During the COVID-19 crisis, the individuals and families that are experiencing housing instability are particularly vulnerable due to the lack of medical access. In an effort to address some of the hardships, City University of Seattle Enactus team came together to respond to the crisis. 

CityU Enactus team started producing masks out of used t-shirts (the Shirtie masks) to provide protection for this vulnerable population during the crisis of COVID-19.

 

While not as effective as medical-grade masks, t-shirts can provide some protection, are comfortable to wear, and are washable and reusable (Davies, et al., 2013). They can be used for your own family or vulnerable populations such as those experiencing homelessness or maybe non-medical essential workers such as delivery and grocery store staff. Since we do not know which of us are infected, masks can help. Keep the medical-grade masks for our healthcare workers!

After the masks are made, people can drop them off at a local homeless shelter, use them for their family, or share with neighbors, their local grocery stores. It is important for the Shirtie mask makers to bag the masks and then the recipients should wash them in their washing machine to ensure their cleanliness before they use them. Tag #Shirtiemasks with you making the masks or delivering them.

Please note the research we found that said, “The pillowcase and the 100% cotton t-shirt were found to be the most suitable household materials for an improvised face mask. The slightly stretchy quality of the t-shirt made it the more preferable choice for a face mask as it was considered likely to provide a better fit.” (Davies, Thompson, Giri, Kafatos, Walker & Bennett, 2013). These masks are not medical quality as the Davies, et al. (2013) said, “Improvised homemade face masks may be used to help protect those who could potentially, for example, be at occupational risk from close or frequent contact with symptomatic patients. However, these masks would provide the wearers little protection from microorganisms from other persons who are infected with respiratory diseases. As a result, we would not recommend the use of homemade face masks as a method of reducing transmission of infection from aerosols.”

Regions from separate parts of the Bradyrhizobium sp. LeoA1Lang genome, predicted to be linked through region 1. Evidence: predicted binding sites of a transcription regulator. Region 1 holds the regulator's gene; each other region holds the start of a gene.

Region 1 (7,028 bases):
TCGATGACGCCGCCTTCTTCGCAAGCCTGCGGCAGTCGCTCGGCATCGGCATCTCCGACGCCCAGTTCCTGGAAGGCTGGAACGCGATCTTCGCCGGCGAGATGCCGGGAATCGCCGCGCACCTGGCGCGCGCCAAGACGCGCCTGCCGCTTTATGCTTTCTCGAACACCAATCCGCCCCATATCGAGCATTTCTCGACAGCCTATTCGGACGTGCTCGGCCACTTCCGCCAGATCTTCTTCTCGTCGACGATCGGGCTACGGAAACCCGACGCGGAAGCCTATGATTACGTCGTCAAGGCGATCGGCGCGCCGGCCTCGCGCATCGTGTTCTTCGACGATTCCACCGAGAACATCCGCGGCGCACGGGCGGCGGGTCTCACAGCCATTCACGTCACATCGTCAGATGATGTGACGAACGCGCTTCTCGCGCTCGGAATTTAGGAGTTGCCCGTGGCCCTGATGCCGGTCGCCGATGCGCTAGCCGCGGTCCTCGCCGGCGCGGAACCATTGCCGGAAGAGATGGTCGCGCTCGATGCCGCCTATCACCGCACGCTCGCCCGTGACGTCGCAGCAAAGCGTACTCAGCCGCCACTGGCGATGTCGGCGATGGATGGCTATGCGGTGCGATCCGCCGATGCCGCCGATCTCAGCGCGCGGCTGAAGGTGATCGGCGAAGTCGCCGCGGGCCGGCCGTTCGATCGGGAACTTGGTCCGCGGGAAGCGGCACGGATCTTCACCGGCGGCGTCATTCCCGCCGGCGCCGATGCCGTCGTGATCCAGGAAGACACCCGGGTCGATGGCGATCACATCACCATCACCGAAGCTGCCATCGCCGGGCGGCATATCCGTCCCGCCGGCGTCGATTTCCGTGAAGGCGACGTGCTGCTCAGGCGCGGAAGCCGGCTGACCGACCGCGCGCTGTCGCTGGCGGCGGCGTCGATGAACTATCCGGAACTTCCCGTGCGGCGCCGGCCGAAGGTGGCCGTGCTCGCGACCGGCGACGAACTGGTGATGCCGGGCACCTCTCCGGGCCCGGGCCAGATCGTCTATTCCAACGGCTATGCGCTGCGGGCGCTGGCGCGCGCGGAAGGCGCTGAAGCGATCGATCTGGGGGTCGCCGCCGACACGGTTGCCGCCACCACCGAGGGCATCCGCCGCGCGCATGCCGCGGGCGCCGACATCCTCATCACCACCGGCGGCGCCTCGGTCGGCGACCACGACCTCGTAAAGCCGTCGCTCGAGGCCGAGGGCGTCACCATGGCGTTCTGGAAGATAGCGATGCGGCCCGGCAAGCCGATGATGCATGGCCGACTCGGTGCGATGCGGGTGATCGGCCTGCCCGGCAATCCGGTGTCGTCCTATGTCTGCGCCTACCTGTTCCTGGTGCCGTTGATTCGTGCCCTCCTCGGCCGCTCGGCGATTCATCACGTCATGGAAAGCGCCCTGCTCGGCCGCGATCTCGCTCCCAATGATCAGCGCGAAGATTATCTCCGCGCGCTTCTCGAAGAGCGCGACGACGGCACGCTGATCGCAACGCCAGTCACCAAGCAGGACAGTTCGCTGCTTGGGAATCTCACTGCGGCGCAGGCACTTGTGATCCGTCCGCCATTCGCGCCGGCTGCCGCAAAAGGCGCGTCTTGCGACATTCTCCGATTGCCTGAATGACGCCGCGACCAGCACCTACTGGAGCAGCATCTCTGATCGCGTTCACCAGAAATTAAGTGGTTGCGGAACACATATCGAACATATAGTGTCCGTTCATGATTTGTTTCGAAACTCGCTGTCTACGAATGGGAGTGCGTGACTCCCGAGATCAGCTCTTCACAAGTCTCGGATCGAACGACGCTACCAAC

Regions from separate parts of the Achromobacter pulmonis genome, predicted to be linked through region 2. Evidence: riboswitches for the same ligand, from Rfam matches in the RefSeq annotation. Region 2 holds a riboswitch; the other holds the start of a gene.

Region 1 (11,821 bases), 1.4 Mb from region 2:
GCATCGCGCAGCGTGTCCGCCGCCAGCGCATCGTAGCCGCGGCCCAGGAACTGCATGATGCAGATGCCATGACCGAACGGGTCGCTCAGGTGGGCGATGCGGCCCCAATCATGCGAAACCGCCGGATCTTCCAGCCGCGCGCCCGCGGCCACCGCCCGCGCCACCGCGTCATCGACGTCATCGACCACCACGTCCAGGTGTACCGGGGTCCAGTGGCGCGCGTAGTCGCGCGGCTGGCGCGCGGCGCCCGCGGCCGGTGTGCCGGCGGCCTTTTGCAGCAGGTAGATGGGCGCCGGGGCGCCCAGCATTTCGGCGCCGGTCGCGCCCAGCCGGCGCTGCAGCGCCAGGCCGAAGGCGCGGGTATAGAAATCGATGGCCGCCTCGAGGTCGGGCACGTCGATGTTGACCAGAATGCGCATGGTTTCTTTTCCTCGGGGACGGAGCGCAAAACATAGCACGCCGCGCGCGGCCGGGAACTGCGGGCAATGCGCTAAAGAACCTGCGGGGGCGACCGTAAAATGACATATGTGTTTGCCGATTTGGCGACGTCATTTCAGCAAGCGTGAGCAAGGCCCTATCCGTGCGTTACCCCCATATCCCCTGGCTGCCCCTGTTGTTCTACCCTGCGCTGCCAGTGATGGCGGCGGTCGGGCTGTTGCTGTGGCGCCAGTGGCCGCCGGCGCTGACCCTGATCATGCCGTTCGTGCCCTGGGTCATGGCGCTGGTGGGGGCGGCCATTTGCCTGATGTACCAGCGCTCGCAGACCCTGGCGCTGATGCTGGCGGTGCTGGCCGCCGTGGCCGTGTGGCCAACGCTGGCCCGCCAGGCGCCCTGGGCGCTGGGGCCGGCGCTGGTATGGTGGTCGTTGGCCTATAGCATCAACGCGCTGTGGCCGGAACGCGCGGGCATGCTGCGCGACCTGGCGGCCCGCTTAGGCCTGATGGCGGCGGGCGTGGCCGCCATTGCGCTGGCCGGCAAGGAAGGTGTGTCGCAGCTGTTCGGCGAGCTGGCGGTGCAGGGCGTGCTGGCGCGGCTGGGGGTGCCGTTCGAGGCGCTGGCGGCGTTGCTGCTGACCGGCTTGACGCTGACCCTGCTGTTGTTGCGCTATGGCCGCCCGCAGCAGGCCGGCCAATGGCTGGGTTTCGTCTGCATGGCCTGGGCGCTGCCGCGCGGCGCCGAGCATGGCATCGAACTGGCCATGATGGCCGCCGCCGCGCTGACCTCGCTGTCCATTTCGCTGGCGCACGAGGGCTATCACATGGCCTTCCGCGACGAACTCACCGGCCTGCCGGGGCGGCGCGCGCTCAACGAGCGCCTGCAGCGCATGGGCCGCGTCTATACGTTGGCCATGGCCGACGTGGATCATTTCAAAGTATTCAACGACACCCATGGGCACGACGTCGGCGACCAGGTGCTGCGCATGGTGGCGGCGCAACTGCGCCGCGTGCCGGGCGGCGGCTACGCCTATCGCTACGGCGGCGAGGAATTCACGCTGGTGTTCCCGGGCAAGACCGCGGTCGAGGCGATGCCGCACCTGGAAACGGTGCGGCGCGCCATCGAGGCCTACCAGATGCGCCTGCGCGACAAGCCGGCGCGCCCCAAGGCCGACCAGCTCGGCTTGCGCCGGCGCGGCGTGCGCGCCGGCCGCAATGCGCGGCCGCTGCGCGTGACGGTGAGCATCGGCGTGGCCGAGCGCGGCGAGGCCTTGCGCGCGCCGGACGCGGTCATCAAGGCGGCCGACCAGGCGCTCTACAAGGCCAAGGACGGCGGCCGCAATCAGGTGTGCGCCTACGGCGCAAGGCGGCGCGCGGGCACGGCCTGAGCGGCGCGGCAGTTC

Our team has also created a tutorial video on how to make the Shirtie Masks with a filter pocket!  

 

 

 

 

 

Now you learned how to make one, why not join us to produce more and help out the community! Let's flatten the curve together!    

 

 

 

 

 

 

 

 

 

 

 

 

Recently the CDC said the scarves and bandanas could be used as masks but these t-shirts are an alternative. https://www.cdc.gov/coronavirus/2019-ncov/hcp/ppe-strategy/face-masks.html

Also a recent article about masks being potential helpful

https://www.nytimes.com/2020/03/17/opinion/coronavirus-face-masks.html

References:

Davies, A., Thompson, K., Giri, K., Kafatos, G., Walker, J., & Bennett, A. (2013). Testing the efficacy of homemade masks: Would they protect in an influenza pandemic? Disaster Medicine and Public Health Preparedness, 7(4), 413-418. doi:10.1017/dmp.2013.43

Project Leader:

Valentina Cercado

In sponsorship with